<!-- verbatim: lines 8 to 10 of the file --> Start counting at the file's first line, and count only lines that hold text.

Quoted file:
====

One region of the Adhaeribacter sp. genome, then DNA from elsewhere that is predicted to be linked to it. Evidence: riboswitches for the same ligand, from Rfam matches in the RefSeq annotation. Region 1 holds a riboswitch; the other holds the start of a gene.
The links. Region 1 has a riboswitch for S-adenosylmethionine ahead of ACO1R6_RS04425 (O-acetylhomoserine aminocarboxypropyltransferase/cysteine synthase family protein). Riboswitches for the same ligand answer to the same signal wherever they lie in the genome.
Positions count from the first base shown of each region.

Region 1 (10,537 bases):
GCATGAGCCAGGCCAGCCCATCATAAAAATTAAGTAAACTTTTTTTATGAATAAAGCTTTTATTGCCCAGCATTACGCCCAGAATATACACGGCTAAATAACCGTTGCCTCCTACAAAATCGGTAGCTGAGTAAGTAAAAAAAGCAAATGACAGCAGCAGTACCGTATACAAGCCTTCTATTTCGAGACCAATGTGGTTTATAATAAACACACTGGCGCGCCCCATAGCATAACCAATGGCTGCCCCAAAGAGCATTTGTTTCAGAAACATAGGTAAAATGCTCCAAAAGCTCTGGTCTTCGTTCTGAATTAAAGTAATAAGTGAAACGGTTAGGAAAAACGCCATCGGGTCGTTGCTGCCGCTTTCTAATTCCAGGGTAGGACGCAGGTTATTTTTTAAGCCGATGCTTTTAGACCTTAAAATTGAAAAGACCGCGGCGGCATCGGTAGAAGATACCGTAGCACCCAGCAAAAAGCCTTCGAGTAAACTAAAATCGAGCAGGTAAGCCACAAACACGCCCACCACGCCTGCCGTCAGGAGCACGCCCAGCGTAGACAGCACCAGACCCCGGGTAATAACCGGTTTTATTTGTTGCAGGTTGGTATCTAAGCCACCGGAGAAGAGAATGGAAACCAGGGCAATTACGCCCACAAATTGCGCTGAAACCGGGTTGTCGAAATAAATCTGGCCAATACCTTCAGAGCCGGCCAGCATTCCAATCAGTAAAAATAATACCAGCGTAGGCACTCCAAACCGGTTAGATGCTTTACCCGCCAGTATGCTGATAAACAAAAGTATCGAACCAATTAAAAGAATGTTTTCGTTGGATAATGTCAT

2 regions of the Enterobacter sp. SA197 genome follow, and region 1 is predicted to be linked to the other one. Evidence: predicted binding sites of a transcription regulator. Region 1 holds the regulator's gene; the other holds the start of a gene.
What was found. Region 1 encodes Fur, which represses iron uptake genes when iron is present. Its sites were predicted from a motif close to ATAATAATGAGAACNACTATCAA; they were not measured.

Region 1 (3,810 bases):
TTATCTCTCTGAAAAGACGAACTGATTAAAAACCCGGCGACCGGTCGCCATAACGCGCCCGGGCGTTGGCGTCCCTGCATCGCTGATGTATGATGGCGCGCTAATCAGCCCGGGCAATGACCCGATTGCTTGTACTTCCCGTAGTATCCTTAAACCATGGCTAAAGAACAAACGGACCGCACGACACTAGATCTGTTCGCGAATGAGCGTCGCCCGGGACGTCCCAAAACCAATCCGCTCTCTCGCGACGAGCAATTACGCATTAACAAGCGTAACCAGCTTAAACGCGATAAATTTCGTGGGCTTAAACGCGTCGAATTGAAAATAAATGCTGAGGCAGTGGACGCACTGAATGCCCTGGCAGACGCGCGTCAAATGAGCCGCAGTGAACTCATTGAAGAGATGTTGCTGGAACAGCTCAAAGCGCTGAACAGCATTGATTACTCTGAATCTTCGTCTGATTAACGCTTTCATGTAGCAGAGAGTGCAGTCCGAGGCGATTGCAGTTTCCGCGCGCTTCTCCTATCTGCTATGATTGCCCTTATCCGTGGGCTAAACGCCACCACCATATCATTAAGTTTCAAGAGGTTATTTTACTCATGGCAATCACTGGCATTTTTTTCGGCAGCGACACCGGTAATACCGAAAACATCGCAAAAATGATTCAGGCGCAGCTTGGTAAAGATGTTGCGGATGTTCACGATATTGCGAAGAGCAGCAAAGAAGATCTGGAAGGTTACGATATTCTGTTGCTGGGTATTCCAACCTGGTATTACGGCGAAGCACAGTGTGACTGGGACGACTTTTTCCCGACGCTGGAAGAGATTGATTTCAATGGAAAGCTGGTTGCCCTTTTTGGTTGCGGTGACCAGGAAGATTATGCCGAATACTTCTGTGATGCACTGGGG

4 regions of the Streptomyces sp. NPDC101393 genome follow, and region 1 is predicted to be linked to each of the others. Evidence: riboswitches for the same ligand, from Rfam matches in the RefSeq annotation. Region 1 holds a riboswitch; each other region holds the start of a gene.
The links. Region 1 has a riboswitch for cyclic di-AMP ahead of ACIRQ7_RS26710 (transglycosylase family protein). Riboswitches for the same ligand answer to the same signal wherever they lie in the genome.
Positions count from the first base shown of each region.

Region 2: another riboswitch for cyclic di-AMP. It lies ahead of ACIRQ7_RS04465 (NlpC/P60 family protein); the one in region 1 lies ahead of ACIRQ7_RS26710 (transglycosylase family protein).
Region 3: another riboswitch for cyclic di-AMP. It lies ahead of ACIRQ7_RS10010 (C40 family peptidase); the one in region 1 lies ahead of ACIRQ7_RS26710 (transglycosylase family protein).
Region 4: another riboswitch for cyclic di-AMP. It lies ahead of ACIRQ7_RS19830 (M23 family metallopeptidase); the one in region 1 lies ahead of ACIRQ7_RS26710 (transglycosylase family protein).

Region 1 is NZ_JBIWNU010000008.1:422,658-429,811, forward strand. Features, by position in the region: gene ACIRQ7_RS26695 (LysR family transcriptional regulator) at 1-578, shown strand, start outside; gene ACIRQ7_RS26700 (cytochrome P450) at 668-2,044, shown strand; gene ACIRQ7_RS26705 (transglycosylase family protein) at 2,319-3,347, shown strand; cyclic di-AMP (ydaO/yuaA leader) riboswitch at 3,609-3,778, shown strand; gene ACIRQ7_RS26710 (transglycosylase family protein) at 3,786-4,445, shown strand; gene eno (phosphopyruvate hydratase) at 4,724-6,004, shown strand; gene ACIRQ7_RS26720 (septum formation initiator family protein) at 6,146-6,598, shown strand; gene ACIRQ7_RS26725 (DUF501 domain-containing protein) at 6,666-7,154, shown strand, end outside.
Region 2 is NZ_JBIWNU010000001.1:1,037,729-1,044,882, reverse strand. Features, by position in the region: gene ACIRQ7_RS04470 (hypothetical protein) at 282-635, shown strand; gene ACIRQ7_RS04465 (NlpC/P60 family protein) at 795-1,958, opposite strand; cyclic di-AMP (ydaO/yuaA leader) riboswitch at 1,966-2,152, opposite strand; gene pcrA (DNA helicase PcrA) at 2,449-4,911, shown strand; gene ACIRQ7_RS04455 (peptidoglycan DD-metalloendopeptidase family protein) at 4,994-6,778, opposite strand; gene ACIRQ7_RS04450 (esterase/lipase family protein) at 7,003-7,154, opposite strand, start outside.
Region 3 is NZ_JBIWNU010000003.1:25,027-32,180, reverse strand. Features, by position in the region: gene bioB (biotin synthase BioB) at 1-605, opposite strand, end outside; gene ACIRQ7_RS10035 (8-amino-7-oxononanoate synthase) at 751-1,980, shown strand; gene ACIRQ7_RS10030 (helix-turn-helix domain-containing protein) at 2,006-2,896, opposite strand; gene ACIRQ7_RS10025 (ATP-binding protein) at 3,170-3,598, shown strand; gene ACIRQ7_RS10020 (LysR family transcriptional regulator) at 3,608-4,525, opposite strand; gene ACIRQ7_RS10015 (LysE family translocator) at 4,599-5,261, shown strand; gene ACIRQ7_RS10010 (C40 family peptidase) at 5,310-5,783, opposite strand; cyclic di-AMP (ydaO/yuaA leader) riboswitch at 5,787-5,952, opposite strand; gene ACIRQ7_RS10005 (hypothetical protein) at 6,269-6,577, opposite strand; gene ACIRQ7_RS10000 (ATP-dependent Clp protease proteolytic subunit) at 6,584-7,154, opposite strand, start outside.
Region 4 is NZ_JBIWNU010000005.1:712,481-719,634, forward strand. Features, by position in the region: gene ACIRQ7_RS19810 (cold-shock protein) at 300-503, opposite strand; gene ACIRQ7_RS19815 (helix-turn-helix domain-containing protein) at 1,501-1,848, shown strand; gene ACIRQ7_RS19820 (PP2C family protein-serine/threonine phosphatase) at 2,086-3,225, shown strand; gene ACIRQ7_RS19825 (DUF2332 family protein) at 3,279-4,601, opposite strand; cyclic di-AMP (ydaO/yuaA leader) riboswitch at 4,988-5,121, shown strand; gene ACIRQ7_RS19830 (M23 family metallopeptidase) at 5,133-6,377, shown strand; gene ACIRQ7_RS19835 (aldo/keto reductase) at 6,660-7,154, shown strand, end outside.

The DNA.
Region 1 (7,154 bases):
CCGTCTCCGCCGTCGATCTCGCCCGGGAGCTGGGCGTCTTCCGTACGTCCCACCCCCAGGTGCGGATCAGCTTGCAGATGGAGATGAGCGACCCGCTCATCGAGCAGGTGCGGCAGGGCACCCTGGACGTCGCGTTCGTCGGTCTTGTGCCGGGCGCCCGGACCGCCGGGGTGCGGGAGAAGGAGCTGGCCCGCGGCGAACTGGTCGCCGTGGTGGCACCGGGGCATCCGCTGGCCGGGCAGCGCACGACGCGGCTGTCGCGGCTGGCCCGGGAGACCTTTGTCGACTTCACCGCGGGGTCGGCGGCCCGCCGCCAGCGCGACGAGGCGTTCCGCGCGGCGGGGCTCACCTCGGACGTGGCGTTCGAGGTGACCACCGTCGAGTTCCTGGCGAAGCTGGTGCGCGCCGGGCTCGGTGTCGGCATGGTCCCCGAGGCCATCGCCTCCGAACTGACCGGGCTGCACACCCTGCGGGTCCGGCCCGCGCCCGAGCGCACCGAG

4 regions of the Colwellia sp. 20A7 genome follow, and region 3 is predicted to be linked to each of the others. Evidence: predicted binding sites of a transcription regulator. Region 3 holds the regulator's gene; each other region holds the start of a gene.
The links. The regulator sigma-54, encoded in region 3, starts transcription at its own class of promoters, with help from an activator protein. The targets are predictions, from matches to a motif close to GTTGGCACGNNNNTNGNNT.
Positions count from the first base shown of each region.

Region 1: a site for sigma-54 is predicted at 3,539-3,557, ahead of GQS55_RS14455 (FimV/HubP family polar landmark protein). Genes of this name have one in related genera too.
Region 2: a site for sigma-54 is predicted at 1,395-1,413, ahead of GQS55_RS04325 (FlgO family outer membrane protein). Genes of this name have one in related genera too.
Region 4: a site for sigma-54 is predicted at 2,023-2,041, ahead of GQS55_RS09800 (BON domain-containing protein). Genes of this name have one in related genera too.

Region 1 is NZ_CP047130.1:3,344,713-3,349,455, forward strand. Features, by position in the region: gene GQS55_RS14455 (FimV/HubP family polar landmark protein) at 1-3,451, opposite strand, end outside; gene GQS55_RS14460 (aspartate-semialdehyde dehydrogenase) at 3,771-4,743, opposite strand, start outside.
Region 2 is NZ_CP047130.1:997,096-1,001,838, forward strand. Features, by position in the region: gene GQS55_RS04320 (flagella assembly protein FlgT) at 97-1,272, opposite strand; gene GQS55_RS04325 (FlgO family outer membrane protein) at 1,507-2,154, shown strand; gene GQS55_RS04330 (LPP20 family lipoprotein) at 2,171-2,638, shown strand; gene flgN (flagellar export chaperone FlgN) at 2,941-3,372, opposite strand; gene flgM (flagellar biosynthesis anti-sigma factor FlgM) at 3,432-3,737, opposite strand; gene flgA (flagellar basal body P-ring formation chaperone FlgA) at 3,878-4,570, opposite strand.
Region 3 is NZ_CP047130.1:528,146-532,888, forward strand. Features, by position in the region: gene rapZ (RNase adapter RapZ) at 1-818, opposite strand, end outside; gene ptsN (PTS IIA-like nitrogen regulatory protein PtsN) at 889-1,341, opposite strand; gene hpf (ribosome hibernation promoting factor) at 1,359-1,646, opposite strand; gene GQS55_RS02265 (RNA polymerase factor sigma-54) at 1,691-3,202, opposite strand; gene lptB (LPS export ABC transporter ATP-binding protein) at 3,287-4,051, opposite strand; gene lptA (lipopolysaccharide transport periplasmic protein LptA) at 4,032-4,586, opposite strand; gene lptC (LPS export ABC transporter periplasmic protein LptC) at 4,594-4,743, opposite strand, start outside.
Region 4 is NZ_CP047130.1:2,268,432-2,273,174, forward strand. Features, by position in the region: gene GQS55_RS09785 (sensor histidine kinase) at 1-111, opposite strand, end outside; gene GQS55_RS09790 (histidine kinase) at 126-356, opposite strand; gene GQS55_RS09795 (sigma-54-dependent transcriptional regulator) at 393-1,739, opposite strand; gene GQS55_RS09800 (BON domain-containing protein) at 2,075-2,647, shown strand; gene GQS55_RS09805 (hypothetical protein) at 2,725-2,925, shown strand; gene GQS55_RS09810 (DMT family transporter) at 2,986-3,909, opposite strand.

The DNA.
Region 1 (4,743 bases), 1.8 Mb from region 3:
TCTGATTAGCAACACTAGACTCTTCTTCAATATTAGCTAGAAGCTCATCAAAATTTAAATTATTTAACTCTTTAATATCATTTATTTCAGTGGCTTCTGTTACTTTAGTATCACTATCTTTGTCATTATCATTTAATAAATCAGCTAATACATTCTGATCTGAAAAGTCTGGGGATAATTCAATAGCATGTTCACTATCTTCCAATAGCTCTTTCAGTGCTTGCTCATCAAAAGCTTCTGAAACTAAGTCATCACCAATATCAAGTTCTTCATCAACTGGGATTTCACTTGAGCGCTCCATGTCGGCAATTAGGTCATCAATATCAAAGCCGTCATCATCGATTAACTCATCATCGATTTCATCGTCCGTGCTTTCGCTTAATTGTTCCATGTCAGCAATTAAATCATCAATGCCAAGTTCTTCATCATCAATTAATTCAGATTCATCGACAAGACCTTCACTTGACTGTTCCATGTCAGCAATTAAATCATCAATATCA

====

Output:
Region 1 (3,810 bases):
TTATCTCTCTGAAAAGACGAACTGATTAAAAACCCGGCGACCGGTCGCCATAACGCGCCCGGGCGTTGGCGTCCCTGCATCGCTGATGTATGATGGCGCGCTAATCAGCCCGGGCAATGACCCGATTGCTTGTACTTCCCGTAGTATCCTTAAACCATGGCTAAAGAACAAACGGACCGCACGACACTAGATCTGTTCGCGAATGAGCGTCGCCCGGGACGTCCCAAAACCAATCCGCTCTCTCGCGACGAGCAATTACGCATTAACAAGCGTAACCAGCTTAAACGCGATAAATTTCGTGGGCTTAAACGCGTCGAATTGAAAATAAATGCTGAGGCAGTGGACGCACTGAATGCCCTGGCAGACGCGCGTCAAATGAGCCGCAGTGAACTCATTGAAGAGATGTTGCTGGAACAGCTCAAAGCGCTGAACAGCATTGATTACTCTGAATCTTCGTCTGATTAACGCTTTCATGTAGCAGAGAGTGCAGTCCGAGGCGATTGCAGTTTCCGCGCGCTTCTCCTATCTGCTATGATTGCCCTTATCCGTGGGCTAAACGCCACCACCATATCATTAAGTTTCAAGAGGTTATTTTACTCATGGCAATCACTGGCATTTTTTTCGGCAGCGACACCGGTAATACCGAAAACATCGCAAAAATGATTCAGGCGCAGCTTGGTAAAGATGTTGCGGATGTTCACGATATTGCGAAGAGCAGCAAAGAAGATCTGGAAGGTTACGATATTCTGTTGCTGGGTATTCCAACCTGGTATTACGGCGAAGCACAGTGTGACTGGGACGACTTTTTCCCGACGCTGGAAGAGATTGATTTCAATGGAAAGCTGGTTGCCCTTTTTGGTTGCGGTGACCAGGAAGATTATGCCGAATACTTCTGTGATGCACTGGGG

4 regions of the Streptomyces sp. NPDC101393 genome follow, and region 1 is predicted to be linked to each of the others. Evidence: riboswitches for the same ligand, from Rfam matches in the RefSeq annotation. Region 1 holds a riboswitch; each other region holds the start of a gene.